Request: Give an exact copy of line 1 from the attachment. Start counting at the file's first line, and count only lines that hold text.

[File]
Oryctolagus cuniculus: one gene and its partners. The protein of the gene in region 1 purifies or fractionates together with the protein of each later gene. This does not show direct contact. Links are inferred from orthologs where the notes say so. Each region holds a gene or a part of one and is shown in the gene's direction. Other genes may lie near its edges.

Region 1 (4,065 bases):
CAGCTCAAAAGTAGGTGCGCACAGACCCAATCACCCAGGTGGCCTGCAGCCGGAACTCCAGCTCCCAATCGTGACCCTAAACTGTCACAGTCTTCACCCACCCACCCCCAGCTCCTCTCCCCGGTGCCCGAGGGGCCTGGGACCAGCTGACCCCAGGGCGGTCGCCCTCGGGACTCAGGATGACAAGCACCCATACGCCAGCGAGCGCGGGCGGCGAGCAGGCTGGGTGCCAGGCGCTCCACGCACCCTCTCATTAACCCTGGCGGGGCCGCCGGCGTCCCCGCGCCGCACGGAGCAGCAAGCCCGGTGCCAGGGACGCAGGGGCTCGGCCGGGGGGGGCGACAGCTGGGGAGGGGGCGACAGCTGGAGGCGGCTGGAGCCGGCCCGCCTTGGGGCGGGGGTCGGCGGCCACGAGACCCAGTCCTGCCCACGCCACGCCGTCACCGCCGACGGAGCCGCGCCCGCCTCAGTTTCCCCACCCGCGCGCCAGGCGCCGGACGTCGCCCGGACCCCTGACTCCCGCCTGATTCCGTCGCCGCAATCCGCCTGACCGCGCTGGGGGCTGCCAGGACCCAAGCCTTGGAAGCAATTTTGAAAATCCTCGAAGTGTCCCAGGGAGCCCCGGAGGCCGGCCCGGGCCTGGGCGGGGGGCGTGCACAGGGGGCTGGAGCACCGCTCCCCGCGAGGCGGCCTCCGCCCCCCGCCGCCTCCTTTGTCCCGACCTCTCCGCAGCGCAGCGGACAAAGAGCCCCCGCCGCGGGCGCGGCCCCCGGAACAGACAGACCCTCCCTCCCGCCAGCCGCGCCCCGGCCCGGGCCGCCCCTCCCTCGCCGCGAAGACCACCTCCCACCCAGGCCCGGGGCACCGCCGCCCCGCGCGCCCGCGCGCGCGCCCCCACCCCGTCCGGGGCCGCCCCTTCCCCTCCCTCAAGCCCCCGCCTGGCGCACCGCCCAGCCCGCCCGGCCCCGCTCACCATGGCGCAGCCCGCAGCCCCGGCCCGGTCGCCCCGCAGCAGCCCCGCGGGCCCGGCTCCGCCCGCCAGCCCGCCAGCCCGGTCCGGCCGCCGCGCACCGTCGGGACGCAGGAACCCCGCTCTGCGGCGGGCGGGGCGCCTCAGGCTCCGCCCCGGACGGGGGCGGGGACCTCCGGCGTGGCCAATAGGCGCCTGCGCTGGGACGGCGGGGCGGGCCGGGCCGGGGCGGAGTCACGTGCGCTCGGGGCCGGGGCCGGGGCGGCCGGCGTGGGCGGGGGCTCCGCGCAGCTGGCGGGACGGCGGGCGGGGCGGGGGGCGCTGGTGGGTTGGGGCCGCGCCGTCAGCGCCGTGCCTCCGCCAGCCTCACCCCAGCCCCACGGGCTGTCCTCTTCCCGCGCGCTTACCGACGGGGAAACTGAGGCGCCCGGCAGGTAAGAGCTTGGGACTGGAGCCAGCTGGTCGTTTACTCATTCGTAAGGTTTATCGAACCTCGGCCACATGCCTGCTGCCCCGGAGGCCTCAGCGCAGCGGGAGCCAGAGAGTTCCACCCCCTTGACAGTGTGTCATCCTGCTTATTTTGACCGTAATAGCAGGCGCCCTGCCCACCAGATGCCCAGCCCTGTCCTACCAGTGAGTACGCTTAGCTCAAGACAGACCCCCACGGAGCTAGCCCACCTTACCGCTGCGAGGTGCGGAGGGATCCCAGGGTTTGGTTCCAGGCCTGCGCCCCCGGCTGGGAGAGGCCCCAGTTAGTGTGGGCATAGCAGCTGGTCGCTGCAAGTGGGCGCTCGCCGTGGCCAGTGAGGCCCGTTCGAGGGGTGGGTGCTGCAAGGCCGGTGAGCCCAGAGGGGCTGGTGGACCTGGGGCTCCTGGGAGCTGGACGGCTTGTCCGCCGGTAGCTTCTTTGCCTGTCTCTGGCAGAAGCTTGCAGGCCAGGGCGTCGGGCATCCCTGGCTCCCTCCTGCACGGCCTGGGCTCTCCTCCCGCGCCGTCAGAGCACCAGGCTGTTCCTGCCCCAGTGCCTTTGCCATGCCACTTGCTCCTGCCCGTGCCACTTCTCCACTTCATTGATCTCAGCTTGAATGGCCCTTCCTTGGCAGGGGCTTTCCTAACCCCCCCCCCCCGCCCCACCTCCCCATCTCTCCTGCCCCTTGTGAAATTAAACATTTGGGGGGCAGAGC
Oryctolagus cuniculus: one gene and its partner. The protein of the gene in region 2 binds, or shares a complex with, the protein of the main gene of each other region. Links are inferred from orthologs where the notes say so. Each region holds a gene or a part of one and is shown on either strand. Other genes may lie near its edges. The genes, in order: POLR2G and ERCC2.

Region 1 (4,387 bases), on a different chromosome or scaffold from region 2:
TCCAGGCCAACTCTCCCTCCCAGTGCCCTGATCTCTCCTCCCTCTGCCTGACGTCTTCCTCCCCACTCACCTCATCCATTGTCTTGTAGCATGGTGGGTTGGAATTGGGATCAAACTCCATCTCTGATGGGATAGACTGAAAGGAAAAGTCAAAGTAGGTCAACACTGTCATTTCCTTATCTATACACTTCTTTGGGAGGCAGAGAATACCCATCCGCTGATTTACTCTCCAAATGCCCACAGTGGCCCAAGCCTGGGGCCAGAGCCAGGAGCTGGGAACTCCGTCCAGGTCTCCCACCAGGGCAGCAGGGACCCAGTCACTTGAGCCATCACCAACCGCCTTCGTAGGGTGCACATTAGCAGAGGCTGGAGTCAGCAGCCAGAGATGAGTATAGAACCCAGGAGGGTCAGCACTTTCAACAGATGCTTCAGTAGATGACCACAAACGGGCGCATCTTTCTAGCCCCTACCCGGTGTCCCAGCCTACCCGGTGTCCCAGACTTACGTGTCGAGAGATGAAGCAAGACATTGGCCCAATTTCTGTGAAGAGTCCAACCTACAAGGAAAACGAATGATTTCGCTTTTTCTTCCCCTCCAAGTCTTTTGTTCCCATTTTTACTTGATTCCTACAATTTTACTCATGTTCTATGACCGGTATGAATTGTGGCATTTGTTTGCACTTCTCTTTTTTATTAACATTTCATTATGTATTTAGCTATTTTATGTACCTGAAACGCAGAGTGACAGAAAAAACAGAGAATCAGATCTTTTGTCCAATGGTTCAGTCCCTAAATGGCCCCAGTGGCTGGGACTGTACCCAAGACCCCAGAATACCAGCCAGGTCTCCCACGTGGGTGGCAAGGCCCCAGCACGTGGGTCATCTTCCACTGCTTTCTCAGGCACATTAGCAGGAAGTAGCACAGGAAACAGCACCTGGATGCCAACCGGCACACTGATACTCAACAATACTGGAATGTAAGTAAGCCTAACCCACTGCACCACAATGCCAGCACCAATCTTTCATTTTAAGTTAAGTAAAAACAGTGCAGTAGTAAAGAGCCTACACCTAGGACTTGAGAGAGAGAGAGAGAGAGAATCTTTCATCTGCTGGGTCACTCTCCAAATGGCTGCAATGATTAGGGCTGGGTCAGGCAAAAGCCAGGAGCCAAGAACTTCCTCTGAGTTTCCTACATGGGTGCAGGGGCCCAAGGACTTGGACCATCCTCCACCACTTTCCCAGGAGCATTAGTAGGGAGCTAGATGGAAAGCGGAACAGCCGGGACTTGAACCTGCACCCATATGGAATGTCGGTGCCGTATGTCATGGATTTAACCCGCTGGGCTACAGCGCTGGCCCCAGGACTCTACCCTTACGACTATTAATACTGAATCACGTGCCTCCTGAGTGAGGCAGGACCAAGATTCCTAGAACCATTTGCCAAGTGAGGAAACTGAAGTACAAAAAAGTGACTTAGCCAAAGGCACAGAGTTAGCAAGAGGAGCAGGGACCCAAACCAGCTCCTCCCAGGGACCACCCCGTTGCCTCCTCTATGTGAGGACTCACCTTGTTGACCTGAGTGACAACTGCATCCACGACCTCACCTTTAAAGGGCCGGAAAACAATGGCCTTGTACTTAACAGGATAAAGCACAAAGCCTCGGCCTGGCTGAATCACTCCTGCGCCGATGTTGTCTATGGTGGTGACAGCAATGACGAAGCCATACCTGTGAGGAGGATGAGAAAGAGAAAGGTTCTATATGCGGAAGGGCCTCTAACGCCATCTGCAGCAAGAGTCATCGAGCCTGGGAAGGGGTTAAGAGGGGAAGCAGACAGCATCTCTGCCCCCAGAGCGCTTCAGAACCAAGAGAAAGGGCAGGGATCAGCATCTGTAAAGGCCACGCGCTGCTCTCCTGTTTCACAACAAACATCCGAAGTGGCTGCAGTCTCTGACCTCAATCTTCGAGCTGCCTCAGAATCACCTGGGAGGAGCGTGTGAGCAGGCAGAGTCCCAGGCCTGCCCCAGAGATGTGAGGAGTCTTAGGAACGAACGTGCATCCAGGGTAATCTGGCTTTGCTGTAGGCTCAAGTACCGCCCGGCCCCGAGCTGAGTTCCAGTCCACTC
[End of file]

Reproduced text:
Oryctolagus cuniculus: one gene and its partners. The protein of the gene in region 1 purifies or fractionates together with the protein of each later gene. This does not show direct contact. Links are inferred from orthologs where the notes say so. Each region holds a gene or a part of one and is shown in the gene's direction. Other genes may lie near its edges.